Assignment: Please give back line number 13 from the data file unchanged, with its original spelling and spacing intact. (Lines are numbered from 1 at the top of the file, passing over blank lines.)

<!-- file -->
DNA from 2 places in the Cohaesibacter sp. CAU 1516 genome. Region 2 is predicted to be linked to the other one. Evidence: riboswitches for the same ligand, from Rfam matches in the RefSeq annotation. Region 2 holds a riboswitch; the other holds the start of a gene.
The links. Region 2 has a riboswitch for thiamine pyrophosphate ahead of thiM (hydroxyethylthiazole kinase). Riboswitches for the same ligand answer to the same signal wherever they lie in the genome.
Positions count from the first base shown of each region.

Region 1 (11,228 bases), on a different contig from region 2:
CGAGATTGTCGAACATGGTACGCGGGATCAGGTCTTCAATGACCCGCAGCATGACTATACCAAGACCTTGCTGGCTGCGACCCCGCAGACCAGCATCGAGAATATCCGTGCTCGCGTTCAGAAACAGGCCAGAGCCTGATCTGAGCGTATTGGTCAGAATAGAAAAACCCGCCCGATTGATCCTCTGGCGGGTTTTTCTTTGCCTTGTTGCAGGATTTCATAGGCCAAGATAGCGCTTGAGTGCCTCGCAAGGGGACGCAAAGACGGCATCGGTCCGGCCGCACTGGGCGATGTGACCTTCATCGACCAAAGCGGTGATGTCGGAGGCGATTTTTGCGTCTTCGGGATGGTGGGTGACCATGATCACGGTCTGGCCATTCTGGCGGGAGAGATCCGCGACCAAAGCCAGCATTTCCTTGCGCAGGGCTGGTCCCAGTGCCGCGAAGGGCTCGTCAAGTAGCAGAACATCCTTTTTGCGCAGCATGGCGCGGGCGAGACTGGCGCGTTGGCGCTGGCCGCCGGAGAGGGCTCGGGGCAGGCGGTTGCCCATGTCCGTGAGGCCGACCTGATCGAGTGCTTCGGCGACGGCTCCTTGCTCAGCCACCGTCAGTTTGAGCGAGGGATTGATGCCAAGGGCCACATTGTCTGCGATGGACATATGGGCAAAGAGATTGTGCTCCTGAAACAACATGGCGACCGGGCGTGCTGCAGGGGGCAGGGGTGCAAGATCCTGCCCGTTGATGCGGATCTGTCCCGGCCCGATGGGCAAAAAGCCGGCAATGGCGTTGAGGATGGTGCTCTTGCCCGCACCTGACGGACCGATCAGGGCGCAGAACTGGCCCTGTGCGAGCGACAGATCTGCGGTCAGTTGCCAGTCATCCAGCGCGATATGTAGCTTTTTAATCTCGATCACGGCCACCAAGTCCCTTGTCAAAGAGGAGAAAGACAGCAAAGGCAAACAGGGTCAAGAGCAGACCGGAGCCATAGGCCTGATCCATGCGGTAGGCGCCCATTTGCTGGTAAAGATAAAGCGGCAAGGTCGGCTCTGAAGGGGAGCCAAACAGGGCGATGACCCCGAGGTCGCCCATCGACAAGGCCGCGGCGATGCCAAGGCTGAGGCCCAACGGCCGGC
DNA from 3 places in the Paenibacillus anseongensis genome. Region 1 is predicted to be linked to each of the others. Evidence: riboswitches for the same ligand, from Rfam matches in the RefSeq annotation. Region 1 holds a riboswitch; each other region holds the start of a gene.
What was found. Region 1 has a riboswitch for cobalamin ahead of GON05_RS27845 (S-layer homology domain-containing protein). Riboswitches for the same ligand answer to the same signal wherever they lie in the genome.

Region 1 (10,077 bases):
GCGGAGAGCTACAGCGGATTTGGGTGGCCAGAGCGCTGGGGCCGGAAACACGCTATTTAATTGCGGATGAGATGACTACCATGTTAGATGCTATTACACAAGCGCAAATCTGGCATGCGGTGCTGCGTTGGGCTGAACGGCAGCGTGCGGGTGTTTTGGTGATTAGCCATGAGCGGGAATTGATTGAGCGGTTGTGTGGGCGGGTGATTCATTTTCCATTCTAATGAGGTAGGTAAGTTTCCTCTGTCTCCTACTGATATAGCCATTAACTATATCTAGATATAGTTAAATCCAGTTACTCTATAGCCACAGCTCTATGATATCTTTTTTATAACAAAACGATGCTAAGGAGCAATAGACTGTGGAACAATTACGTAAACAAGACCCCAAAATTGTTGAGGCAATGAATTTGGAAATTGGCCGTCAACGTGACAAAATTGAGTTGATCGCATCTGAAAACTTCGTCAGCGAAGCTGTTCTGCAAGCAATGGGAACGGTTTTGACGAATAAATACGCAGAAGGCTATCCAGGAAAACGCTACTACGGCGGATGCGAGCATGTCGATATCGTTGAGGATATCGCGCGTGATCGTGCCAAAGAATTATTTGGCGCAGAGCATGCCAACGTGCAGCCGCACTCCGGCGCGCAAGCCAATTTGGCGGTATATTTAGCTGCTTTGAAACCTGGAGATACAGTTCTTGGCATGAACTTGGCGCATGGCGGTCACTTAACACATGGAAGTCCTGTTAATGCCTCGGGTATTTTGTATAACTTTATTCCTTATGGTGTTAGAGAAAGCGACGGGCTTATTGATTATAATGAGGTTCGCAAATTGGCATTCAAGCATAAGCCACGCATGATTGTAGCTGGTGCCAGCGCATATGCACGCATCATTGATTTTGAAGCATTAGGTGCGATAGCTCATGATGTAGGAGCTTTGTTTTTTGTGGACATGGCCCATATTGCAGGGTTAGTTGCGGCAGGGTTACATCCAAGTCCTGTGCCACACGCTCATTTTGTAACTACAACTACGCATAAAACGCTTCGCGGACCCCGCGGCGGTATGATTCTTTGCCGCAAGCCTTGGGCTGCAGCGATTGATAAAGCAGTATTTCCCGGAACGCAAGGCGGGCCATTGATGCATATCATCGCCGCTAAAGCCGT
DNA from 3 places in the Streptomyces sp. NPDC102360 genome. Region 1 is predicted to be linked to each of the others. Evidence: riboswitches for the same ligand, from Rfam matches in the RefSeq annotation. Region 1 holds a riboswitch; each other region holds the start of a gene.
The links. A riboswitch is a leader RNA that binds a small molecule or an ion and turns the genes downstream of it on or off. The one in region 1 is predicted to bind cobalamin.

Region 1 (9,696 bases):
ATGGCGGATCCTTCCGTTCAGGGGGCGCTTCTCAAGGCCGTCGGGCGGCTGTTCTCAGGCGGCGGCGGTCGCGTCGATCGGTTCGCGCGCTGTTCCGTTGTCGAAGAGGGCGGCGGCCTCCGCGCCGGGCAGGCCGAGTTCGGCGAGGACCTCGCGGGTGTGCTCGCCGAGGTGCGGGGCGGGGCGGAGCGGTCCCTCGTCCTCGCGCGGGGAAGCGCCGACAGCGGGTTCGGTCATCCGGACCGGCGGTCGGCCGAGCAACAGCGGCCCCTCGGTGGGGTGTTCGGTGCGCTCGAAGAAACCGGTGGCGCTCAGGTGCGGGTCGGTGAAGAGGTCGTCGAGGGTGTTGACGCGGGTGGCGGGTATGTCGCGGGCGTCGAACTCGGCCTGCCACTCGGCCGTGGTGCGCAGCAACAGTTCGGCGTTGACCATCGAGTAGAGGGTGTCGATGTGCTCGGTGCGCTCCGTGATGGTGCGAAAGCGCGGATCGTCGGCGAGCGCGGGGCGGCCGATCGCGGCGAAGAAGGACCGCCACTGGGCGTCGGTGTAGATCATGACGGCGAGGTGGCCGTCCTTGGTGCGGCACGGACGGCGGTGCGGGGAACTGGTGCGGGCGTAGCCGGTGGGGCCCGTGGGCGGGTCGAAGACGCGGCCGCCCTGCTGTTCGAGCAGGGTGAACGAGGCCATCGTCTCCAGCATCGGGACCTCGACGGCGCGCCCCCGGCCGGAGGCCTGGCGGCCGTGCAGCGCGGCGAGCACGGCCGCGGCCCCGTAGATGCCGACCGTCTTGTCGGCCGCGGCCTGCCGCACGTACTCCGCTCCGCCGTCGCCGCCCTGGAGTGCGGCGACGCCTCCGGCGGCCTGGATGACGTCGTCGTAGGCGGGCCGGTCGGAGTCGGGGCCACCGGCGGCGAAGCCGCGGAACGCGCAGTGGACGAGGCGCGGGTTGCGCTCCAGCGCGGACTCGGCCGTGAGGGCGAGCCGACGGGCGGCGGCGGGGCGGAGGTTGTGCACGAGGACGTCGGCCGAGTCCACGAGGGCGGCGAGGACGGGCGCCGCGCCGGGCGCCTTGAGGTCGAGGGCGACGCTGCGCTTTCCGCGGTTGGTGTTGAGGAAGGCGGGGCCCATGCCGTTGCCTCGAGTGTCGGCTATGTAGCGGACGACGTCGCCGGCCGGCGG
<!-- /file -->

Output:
ATGGCGGATCCTTCCGTTCAGGGGGCGCTTCTCAAGGCCGTCGGGCGGCTGTTCTCAGGCGGCGGCGGTCGCGTCGATCGGTTCGCGCGCTGTTCCGTTGTCGAAGAGGGCGGCGGCCTCCGCGCCGGGCAGGCCGAGTTCGGCGAGGACCTCGCGGGTGTGCTCGCCGAGGTGCGGGGCGGGGCGGAGCGGTCCCTCGTCCTCGCGCGGGGAAGCGCCGACAGCGGGTTCGGTCATCCGGACCGGCGGTCGGCCGAGCAACAGCGGCCCCTCGGTGGGGTGTTCGGTGCGCTCGAAGAAACCGGTGGCGCTCAGGTGCGGGTCGGTGAAGAGGTCGTCGAGGGTGTTGACGCGGGTGGCGGGTATGTCGCGGGCGTCGAACTCGGCCTGCCACTCGGCCGTGGTGCGCAGCAACAGTTCGGCGTTGACCATCGAGTAGAGGGTGTCGATGTGCTCGGTGCGCTCCGTGATGGTGCGAAAGCGCGGATCGTCGGCGAGCGCGGGGCGGCCGATCGCGGCGAAGAAGGACCGCCACTGGGCGTCGGTGTAGATCATGACGGCGAGGTGGCCGTCCTTGGTGCGGCACGGACGGCGGTGCGGGGAACTGGTGCGGGCGTAGCCGGTGGGGCCCGTGGGCGGGTCGAAGACGCGGCCGCCCTGCTGTTCGAGCAGGGTGAACGAGGCCATCGTCTCCAGCATCGGGACCTCGACGGCGCGCCCCCGGCCGGAGGCCTGGCGGCCGTGCAGCGCGGCGAGCACGGCCGCGGCCCCGTAGATGCCGACCGTCTTGTCGGCCGCGGCCTGCCGCACGTACTCCGCTCCGCCGTCGCCGCCCTGGAGTGCGGCGACGCCTCCGGCGGCCTGGATGACGTCGTCGTAGGCGGGCCGGTCGGAGTCGGGGCCACCGGCGGCGAAGCCGCGGAACGCGCAGTGGACGAGGCGCGGGTTGCGCTCCAGCGCGGACTCGGCCGTGAGGGCGAGCCGACGGGCGGCGGCGGGGCGGAGGTTGTGCACGAGGACGTCGGCCGAGTCCACGAGGGCGGCGAGGACGGGCGCCGCGCCGGGCGCCTTGAGGTCGAGGGCGACGCTGCGCTTTCCGCGGTTGGTGTTGAGGAAGGCGGGGCCCATGCCGTTGCCTCGAGTGTCGGCTATGTAGCGGACGACGTCGCCGGCCGGCGG